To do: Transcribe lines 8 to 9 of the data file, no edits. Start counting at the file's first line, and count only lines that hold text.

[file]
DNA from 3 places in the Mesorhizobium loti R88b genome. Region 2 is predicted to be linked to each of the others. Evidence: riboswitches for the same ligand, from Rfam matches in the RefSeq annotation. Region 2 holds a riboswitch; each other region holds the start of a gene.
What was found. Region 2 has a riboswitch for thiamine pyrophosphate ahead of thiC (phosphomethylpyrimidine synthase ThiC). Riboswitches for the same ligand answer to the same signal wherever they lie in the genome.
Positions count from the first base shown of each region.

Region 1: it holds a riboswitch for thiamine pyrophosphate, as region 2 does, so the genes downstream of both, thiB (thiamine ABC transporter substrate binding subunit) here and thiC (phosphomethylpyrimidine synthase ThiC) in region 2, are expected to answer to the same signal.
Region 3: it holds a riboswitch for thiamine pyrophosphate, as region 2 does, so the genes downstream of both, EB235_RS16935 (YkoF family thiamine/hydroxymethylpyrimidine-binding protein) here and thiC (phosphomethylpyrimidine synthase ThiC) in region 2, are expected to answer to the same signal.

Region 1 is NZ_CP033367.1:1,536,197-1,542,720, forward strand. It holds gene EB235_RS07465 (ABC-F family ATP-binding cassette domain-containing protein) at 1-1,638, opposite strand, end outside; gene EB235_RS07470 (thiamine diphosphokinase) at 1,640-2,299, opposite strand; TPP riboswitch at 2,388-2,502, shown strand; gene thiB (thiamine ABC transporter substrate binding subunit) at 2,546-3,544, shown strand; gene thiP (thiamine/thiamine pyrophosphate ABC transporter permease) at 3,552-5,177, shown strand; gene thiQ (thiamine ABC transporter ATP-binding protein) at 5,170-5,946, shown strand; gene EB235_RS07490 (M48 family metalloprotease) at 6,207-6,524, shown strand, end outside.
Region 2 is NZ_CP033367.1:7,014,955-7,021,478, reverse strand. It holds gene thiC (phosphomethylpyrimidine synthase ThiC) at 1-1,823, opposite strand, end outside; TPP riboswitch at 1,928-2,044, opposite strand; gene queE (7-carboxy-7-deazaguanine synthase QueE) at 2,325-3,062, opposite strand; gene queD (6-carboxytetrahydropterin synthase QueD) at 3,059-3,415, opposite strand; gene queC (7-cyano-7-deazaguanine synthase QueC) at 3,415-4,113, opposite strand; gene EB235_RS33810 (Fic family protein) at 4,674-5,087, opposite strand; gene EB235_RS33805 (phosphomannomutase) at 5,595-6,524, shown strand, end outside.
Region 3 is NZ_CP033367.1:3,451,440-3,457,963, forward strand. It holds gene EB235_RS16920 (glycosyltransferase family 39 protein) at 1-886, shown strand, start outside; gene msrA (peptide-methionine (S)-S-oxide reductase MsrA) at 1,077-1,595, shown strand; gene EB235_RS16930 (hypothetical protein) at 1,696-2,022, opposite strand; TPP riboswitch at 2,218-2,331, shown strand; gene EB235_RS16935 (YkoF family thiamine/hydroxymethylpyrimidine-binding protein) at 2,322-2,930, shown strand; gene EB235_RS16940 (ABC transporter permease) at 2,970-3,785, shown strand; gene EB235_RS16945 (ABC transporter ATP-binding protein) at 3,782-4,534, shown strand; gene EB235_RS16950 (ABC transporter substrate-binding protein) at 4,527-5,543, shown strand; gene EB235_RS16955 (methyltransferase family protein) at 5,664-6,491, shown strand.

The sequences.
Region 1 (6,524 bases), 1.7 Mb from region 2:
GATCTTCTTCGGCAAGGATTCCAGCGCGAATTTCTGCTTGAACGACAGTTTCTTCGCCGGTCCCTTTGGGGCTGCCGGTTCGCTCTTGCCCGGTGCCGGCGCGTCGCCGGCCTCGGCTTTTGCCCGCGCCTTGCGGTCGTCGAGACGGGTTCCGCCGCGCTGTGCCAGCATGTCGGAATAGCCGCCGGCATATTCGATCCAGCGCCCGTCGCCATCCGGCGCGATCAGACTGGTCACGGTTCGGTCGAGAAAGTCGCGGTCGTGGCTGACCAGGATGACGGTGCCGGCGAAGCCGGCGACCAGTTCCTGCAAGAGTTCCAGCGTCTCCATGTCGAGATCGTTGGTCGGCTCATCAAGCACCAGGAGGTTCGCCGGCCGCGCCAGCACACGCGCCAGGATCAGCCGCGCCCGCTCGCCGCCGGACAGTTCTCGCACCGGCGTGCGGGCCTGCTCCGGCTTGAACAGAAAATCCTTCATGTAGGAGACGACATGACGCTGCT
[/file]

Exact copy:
Region 3 is NZ_CP033367.1:3,451,440-3,457,963, forward strand. It holds gene EB235_RS16920 (glycosyltransferase family 39 protein) at 1-886, shown strand, start outside; gene msrA (peptide-methionine (S)-S-oxide reductase MsrA) at 1,077-1,595, shown strand; gene EB235_RS16930 (hypothetical protein) at 1,696-2,022, opposite strand; TPP riboswitch at 2,218-2,331, shown strand; gene EB235_RS16935 (YkoF family thiamine/hydroxymethylpyrimidine-binding protein) at 2,322-2,930, shown strand; gene EB235_RS16940 (ABC transporter permease) at 2,970-3,785, shown strand; gene EB235_RS16945 (ABC transporter ATP-binding protein) at 3,782-4,534, shown strand; gene EB235_RS16950 (ABC transporter substrate-binding protein) at 4,527-5,543, shown strand; gene EB235_RS16955 (methyltransferase family protein) at 5,664-6,491, shown strand.

The sequences.